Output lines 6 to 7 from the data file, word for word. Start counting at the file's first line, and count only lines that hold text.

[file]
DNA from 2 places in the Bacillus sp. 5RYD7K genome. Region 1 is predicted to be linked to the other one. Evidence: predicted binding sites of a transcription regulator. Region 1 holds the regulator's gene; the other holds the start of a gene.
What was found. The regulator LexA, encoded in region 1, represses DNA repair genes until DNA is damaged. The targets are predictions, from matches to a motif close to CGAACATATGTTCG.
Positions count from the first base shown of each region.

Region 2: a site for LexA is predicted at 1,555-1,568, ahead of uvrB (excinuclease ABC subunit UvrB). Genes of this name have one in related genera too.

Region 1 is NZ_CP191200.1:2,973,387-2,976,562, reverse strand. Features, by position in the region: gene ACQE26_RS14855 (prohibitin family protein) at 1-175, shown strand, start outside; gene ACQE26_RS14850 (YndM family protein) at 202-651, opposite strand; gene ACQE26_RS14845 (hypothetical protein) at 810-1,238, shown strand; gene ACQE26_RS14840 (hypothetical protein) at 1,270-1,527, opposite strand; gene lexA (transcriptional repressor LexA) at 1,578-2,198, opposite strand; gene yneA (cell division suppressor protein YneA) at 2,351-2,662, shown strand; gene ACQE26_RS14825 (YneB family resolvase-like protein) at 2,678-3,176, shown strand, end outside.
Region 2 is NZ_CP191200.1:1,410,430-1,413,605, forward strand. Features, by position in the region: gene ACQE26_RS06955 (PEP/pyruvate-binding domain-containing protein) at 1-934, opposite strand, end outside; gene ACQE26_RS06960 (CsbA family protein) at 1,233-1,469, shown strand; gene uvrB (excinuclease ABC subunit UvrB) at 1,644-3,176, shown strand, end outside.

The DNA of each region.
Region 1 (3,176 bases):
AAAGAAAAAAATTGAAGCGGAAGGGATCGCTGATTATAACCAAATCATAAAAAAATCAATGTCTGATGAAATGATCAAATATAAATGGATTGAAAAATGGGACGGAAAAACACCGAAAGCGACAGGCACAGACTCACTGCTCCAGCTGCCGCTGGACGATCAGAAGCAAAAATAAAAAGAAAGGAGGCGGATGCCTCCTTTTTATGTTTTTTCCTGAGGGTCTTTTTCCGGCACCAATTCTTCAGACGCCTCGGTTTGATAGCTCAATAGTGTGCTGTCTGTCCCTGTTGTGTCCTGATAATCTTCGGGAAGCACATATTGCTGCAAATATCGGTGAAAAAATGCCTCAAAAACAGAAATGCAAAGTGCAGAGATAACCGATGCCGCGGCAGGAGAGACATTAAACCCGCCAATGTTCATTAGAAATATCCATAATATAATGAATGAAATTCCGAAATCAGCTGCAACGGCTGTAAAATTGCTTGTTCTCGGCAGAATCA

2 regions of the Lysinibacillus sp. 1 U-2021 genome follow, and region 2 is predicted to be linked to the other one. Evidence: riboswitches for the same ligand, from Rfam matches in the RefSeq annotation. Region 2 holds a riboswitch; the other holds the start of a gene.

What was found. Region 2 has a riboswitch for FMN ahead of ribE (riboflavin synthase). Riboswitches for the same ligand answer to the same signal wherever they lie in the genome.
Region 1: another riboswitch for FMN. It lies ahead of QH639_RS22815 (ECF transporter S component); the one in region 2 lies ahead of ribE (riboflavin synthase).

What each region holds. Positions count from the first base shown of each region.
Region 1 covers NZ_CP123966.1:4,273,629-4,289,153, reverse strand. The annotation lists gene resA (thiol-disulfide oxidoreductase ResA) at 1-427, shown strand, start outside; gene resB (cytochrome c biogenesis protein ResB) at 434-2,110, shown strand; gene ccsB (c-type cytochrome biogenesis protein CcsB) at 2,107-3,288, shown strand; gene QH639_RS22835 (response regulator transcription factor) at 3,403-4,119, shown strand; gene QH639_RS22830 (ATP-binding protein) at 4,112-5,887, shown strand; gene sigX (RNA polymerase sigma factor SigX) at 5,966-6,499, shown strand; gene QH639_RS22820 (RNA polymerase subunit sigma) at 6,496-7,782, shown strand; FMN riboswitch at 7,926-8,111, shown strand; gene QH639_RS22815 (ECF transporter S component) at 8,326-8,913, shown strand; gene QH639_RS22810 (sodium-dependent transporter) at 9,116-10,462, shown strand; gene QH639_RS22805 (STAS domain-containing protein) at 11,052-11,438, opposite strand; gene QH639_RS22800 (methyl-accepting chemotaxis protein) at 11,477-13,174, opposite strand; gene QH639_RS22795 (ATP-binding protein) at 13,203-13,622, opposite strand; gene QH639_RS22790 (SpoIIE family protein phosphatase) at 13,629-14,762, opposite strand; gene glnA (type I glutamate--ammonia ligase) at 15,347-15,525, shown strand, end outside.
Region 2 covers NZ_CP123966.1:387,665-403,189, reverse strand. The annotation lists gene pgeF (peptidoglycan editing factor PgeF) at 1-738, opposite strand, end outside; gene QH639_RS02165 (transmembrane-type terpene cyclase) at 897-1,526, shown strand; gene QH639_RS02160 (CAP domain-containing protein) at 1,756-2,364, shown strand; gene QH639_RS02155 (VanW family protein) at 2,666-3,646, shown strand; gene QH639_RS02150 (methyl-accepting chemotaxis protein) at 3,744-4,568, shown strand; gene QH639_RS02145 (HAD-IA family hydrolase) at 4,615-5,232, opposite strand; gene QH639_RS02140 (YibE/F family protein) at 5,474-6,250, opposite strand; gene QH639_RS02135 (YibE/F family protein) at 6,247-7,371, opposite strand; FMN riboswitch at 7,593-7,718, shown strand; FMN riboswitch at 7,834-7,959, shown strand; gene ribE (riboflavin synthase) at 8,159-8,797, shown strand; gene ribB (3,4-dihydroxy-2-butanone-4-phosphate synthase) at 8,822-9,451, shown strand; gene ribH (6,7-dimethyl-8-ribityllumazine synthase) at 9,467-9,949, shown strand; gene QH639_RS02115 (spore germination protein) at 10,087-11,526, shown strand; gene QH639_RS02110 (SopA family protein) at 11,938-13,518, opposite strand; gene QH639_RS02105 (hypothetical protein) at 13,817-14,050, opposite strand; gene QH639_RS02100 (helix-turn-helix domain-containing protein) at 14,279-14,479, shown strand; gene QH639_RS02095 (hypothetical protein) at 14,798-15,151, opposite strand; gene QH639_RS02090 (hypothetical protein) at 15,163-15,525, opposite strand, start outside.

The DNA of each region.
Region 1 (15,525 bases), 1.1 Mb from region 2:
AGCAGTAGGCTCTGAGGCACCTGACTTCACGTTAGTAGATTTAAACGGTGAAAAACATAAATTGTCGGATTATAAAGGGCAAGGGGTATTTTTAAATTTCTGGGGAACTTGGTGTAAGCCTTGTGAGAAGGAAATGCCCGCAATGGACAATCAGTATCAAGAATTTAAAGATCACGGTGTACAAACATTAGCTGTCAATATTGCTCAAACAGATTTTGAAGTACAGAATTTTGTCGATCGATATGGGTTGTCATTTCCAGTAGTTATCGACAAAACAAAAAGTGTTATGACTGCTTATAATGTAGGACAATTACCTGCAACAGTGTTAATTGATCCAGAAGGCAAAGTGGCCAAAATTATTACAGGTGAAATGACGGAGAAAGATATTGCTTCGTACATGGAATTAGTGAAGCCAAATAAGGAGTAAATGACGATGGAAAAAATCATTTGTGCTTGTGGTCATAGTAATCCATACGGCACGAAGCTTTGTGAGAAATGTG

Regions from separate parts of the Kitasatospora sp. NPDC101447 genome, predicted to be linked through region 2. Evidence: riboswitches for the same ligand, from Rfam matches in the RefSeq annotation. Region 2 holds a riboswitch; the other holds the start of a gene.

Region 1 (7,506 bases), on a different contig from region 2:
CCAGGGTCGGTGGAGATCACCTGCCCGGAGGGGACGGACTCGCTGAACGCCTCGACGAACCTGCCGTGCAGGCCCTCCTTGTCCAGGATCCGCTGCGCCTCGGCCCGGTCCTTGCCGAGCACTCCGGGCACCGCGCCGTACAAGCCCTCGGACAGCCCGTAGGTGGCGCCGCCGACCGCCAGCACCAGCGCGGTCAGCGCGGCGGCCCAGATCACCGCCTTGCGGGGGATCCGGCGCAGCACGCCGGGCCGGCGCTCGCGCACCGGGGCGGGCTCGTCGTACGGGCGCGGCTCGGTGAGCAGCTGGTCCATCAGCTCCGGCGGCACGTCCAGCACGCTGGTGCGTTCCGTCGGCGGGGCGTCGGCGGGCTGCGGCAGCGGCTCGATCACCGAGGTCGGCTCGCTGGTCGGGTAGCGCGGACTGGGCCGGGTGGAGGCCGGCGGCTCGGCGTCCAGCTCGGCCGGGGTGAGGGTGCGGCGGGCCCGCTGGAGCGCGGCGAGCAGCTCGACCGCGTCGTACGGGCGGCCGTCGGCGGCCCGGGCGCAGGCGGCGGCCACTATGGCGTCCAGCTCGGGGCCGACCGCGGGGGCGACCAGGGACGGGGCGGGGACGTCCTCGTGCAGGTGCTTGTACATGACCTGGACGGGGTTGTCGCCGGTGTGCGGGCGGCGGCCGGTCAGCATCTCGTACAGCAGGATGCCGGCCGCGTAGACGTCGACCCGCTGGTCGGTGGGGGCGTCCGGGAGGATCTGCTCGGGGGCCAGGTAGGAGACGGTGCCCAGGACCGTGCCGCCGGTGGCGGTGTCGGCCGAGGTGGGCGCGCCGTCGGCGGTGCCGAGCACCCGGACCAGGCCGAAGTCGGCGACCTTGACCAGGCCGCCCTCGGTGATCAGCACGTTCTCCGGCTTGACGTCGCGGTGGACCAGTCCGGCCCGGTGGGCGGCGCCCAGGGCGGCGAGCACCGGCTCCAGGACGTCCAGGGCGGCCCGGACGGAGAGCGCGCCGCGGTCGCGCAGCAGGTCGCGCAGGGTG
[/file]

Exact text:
Region 2 is NZ_CP191200.1:1,410,430-1,413,605, forward strand. Features, by position in the region: gene ACQE26_RS06955 (PEP/pyruvate-binding domain-containing protein) at 1-934, opposite strand, end outside; gene ACQE26_RS06960 (CsbA family protein) at 1,233-1,469, shown strand; gene uvrB (excinuclease ABC subunit UvrB) at 1,644-3,176, shown strand, end outside.

The DNA of each region.